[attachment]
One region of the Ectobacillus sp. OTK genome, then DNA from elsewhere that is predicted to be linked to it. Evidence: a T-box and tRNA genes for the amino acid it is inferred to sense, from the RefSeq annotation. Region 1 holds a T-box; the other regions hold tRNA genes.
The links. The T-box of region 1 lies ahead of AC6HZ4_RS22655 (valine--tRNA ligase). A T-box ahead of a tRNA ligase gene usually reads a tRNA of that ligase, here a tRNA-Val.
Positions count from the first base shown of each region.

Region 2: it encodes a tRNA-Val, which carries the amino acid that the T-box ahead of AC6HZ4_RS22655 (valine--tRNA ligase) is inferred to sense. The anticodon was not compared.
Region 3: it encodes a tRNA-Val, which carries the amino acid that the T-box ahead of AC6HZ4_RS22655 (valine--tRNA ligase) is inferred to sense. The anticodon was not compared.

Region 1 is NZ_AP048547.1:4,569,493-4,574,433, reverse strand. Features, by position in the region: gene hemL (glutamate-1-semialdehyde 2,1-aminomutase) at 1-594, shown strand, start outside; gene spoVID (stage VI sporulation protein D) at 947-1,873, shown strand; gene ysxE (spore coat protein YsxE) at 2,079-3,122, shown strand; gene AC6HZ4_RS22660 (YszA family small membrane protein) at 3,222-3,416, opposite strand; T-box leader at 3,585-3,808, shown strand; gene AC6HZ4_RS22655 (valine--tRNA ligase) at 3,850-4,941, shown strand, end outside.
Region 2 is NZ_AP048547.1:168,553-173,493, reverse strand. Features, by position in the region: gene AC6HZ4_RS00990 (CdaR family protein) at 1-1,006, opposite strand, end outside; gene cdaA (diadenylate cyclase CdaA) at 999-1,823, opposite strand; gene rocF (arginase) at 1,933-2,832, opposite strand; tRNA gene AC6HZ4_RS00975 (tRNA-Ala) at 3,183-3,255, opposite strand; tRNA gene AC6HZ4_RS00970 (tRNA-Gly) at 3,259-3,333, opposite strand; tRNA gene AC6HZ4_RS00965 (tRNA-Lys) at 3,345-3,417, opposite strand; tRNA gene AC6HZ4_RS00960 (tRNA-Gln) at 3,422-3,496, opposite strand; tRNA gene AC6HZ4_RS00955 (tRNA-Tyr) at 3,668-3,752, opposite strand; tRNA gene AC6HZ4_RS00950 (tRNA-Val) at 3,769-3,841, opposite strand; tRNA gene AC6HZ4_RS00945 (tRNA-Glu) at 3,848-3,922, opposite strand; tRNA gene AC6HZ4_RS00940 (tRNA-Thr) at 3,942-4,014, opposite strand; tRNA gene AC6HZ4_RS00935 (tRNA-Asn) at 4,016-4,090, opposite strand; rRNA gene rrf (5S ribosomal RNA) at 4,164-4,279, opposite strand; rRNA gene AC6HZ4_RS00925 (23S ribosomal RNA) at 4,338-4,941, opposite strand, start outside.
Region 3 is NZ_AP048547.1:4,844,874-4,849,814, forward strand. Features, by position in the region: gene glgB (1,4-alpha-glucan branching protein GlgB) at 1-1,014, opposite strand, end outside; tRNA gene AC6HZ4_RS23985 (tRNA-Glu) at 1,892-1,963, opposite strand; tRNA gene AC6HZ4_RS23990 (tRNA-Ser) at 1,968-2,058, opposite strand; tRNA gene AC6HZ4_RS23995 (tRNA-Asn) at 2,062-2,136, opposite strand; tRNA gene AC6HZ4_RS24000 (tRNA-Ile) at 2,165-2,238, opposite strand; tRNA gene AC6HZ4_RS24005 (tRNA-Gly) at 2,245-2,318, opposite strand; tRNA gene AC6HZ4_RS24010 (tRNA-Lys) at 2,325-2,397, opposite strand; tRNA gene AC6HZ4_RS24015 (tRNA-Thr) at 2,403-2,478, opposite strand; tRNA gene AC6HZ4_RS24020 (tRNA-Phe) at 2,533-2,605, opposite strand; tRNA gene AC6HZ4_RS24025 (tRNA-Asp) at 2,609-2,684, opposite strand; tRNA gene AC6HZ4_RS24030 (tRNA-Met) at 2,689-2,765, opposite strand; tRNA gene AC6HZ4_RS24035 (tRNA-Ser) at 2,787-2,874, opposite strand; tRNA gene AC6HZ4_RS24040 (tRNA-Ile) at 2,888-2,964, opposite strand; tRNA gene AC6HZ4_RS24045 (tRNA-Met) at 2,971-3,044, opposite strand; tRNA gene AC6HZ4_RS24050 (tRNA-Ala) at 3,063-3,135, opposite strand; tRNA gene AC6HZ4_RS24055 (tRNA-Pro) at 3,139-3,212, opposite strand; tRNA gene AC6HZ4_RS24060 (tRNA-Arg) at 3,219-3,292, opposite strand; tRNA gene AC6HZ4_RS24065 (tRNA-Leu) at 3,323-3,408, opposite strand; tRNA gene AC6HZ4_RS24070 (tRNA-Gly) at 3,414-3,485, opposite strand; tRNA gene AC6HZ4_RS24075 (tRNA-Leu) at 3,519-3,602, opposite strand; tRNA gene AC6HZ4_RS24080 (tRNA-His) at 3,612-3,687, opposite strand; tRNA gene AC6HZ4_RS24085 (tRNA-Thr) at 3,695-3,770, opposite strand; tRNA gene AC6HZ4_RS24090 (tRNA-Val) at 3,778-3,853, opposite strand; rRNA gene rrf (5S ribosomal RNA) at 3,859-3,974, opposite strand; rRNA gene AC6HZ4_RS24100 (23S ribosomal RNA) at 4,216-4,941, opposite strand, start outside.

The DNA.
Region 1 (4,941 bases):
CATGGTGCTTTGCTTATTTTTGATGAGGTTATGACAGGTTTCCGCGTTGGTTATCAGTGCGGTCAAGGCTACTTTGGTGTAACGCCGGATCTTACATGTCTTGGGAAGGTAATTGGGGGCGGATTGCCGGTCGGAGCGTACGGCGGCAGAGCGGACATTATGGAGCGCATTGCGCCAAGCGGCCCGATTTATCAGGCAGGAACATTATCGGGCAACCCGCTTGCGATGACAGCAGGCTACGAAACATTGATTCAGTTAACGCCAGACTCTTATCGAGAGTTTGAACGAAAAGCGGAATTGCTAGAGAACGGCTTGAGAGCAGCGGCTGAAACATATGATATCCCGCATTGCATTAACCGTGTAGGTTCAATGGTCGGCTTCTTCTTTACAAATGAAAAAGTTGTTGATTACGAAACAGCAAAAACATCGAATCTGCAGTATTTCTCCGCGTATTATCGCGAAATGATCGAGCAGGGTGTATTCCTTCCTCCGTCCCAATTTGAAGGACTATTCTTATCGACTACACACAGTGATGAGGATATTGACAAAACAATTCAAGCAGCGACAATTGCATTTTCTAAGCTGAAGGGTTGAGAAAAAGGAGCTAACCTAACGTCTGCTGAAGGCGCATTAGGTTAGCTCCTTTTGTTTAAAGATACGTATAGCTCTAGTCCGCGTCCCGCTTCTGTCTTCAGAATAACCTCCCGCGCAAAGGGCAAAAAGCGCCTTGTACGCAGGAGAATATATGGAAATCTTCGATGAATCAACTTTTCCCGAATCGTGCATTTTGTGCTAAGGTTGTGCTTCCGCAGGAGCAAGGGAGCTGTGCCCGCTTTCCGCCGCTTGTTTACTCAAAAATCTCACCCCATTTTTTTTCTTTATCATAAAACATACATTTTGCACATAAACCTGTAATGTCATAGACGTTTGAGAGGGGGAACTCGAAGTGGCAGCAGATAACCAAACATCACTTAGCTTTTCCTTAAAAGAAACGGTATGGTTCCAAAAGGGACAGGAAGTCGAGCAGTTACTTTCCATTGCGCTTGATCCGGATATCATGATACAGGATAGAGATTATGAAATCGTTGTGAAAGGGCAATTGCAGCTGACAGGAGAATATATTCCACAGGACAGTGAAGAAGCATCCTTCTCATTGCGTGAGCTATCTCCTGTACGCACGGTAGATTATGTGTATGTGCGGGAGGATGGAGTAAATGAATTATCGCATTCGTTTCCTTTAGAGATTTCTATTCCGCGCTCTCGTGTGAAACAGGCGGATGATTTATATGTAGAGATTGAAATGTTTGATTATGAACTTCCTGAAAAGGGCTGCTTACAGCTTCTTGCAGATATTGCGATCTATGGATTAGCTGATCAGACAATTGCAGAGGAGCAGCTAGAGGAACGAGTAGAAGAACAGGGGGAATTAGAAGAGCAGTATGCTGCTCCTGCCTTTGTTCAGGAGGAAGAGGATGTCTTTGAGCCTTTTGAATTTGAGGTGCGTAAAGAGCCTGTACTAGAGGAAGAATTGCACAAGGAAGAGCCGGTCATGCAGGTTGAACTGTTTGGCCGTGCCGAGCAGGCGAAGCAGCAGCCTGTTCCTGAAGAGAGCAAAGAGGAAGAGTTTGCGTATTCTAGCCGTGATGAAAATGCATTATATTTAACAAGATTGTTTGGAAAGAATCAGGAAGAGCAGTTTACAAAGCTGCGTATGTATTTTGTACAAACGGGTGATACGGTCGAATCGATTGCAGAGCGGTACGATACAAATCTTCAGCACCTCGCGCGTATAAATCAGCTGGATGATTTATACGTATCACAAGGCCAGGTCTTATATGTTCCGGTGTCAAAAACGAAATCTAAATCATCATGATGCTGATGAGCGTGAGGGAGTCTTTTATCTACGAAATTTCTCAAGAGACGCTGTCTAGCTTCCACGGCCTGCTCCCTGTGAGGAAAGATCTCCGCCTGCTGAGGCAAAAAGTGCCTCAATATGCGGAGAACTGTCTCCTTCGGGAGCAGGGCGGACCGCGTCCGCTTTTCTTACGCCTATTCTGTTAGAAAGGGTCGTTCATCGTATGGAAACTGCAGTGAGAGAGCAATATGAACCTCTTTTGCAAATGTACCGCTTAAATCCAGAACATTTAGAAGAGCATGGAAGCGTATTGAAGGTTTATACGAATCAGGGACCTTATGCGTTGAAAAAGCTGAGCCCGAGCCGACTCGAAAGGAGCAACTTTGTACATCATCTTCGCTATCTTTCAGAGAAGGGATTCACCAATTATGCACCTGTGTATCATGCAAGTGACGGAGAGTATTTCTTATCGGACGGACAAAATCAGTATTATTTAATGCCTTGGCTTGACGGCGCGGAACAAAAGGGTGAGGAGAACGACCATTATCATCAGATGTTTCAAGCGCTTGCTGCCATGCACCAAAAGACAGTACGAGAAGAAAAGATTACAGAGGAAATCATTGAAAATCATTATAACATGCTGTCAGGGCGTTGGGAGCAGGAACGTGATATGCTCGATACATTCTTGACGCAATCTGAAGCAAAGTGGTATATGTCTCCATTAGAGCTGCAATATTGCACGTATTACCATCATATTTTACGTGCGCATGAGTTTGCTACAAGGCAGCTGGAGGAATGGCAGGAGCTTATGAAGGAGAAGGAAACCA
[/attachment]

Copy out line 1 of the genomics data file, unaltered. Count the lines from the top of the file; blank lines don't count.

One region of the Ectobacillus sp. OTK genome, then DNA from elsewhere that is predicted to be linked to it. Evidence: a T-box and tRNA genes for the amino acid it is inferred to sense, from the RefSeq annotation. Region 1 holds a T-box; the other regions hold tRNA genes.